Saturday, 23 June 2012

Music Editing Gap Filled

As might be known, I'm like a church DJ. I guided the installation of a new sound system and have since provided the music for singing and meditation. I get music from a variety of sources: the Unitarian choirs CDs and odd cassette tapes here and there. There's the Clyde McLennan Australian website of organ and piano music, and he knows that people are going to use free Audacity to slow down the tempo and lower the pitch of some .MP3 organ and piano pieces (do the two together and the integrity of the music is maintained). There are numerous .MID samples. These are computer generated sounds with internal instruments and so can appear inside music composing software. I use the free Musescore which is comprehensive. It produces its own .OGG, .WAV and .MP3 output with internal instruments, as well as .PDFs to display scores and .MID files. The latter do not speed up or slow down from the score's editing (as far as I can tell) but instruments get changed, as well as new or lost notes are included. So it is possible to edit inside the composition software and inside audio software. Audio as .WAV and similar sounds better, but whilst we might identify its origins in instruments and voices a computer cannot. It is just a wave form that makes one skwark rather than another.

Imagine if some could. Then you could find a .WAV, get it processed, and then enter it as computer digital information into a composer. Suppose you compromise, like tell it the tone of an instrument and give it an instrument. In fact there is software that needs this initial assistance. Now let the software discover the notes and their length and loudness and save them to .MID. Ones you pay for produce the file result but limit the saving. Crumbs if I didn't find a freeware one, Amazing MIDI and less ambitious, completed in 2003.

It completes the loop. You can take a .MID sample, but it in composing software, output as a .WAV with lots of improvements. Perhaps there are derived introductions, longer notes for a final verse etc.. Audio editing software can play with the sound and repetitions and bring things together. The best to send back to .MID is the clarity of piano playing, but now I can fill the gap. I can get a .WAV to become a .MID and some of the clever playing is retained in incredibly dense and complex scores. You do get extra notes and trailing notes, but the result can be quite clever.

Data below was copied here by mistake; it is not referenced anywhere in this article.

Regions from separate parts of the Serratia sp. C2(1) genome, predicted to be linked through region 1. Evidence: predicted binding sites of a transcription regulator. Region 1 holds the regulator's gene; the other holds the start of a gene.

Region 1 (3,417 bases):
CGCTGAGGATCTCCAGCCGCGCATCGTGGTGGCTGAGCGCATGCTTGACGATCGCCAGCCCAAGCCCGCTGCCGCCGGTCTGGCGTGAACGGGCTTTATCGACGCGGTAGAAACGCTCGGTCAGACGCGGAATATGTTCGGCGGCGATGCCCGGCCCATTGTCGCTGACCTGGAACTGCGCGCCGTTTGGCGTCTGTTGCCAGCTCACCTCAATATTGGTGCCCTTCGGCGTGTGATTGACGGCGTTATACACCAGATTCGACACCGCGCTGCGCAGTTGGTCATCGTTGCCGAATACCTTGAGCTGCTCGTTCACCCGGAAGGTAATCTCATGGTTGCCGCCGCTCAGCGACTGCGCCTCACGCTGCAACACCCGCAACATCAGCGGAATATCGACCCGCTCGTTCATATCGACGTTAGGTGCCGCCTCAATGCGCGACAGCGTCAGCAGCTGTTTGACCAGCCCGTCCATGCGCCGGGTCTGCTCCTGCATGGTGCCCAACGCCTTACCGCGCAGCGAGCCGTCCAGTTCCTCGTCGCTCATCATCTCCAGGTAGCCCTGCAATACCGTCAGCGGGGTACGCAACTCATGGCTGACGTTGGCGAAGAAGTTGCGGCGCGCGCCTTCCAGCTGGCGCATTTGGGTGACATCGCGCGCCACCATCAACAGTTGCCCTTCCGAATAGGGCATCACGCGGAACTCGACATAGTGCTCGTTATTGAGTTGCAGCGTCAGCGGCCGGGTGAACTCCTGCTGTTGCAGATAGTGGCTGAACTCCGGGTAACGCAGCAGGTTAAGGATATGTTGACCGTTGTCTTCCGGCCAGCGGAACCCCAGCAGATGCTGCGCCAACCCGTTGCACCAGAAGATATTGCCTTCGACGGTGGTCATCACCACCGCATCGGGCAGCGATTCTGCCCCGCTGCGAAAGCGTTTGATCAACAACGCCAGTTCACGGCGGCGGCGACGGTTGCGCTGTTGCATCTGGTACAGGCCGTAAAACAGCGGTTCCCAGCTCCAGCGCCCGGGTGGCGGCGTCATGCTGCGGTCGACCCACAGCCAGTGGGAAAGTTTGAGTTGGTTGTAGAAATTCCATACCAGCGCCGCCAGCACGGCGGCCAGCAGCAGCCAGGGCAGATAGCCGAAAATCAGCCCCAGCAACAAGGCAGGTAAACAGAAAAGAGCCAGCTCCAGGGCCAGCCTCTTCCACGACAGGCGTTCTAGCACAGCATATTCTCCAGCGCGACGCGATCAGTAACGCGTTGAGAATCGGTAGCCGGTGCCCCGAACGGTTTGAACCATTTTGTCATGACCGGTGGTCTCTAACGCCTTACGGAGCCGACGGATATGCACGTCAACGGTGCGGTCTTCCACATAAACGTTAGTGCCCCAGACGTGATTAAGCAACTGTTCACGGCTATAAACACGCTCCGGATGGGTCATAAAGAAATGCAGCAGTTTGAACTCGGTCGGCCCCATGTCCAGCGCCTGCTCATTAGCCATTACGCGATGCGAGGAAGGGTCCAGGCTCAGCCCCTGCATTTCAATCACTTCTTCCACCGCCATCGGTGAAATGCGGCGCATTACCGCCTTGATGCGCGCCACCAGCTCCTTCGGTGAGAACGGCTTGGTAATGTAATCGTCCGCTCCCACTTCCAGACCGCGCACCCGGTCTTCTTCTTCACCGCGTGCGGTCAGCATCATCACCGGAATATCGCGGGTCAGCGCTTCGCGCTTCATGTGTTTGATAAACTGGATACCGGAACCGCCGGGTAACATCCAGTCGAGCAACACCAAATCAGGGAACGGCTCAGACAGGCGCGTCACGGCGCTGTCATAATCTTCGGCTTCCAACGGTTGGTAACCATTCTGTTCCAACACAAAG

I don't think closing the loop is the intention, but rather having the ability to produce a score from a .WAV or audio file. So you have a nice song, you process it and can produce, say, a .PDF of a score.

I also have tried a .PDF to .MID program, that attempts to read the score. I don't know its limitations, if it fails say when the score is derived from a picture. The one I tried saves one page only trial a time, though you can do it page by page, but I found some missing notes or not giving a note long enough, when the .MID was made.

It is all grist to the mill. I can download You Tube and similar videos and convert to .WAVs, so I wonder which video will end up displaying as a .PDF of a score? And of course I can copy the score out of a hymn book to produce an acceptable .WAV file of my creation with better instruments than in a .MID file.

To think I once bought a computer mainly to type and make corrections. Now the multimedia has transformed use. Small software with specific tasks is the best, but I have much that makes being a church DJ a practical proposition, creating, sourcing and remaking sound material.

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